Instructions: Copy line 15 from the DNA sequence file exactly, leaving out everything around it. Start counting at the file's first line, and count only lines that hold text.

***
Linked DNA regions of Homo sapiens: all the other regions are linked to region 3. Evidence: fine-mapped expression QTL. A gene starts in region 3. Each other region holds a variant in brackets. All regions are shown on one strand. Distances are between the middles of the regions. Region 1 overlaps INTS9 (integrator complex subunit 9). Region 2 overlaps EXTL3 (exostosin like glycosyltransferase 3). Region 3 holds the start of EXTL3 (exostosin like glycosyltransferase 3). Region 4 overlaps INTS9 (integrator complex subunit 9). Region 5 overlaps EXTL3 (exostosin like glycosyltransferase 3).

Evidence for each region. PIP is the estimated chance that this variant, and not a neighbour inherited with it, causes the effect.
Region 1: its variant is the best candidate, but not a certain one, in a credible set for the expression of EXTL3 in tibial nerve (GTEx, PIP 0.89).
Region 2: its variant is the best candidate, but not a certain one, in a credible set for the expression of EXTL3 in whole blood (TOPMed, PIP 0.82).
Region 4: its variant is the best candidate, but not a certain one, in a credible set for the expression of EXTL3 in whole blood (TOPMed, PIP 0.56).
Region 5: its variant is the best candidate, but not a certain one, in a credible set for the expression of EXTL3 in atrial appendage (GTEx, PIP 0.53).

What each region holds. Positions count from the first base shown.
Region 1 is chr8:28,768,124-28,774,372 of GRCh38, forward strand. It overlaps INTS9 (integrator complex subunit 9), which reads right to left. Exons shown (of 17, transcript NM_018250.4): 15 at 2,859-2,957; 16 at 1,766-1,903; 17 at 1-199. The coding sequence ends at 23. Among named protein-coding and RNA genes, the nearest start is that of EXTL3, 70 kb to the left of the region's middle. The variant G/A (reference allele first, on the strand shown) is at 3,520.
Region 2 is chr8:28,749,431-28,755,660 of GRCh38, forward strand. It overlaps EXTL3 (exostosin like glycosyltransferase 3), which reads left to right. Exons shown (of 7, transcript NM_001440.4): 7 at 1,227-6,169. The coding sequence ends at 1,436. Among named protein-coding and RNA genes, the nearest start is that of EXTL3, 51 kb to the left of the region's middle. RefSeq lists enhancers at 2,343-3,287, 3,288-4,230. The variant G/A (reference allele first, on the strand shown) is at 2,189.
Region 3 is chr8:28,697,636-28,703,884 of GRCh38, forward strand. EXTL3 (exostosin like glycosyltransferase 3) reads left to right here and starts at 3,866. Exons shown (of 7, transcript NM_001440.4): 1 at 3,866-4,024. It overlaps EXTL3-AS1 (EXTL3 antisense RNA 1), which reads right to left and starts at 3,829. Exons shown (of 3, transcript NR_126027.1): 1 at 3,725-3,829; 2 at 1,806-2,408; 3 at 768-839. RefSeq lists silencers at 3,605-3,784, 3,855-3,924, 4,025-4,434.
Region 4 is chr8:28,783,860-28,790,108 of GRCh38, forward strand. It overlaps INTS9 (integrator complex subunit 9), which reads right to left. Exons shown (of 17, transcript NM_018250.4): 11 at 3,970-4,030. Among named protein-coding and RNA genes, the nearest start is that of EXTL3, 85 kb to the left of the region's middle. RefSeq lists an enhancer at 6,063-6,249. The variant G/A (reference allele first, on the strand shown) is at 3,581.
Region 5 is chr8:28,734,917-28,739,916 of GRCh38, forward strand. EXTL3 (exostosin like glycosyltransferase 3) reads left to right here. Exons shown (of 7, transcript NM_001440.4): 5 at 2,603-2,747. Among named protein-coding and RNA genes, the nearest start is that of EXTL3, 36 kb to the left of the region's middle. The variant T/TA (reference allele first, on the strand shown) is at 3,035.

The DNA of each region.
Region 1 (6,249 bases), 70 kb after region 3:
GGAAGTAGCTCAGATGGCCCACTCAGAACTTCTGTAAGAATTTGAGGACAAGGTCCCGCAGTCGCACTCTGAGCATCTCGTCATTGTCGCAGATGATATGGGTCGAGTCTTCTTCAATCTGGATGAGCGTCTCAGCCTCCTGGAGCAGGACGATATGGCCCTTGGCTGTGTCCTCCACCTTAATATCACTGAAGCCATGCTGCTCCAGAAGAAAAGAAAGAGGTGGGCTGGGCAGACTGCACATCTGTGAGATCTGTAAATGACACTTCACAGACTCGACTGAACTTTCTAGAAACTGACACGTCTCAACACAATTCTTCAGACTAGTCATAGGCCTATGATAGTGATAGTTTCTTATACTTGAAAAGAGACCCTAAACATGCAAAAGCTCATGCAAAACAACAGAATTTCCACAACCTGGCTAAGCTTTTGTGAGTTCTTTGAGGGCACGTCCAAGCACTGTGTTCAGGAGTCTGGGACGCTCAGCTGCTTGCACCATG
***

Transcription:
GGAAGTAGCTCAGATGGCCCACTCAGAACTTCTGTAAGAATTTGAGGACAAGGTCCCGCAGTCGCACTCTGAGCATCTCGTCATTGTCGCAGATGATATGGGTCGAGTCTTCTTCAATCTGGATGAGCGTCTCAGCCTCCTGGAGCAGGACGATATGGCCCTTGGCTGTGTCCTCCACCTTAATATCACTGAAGCCATGCTGCTCCAGAAGAAAAGAAAGAGGTGGGCTGGGCAGACTGCACATCTGTGAGATCTGTAAATGACACTTCACAGACTCGACTGAACTTTCTAGAAACTGACACGTCTCAACACAATTCTTCAGACTAGTCATAGGCCTATGATAGTGATAGTTTCTTATACTTGAAAAGAGACCCTAAACATGCAAAAGCTCATGCAAAACAACAGAATTTCCACAACCTGGCTAAGCTTTTGTGAGTTCTTTGAGGGCACGTCCAAGCACTGTGTTCAGGAGTCTGGGACGCTCAGCTGCTTGCACCATG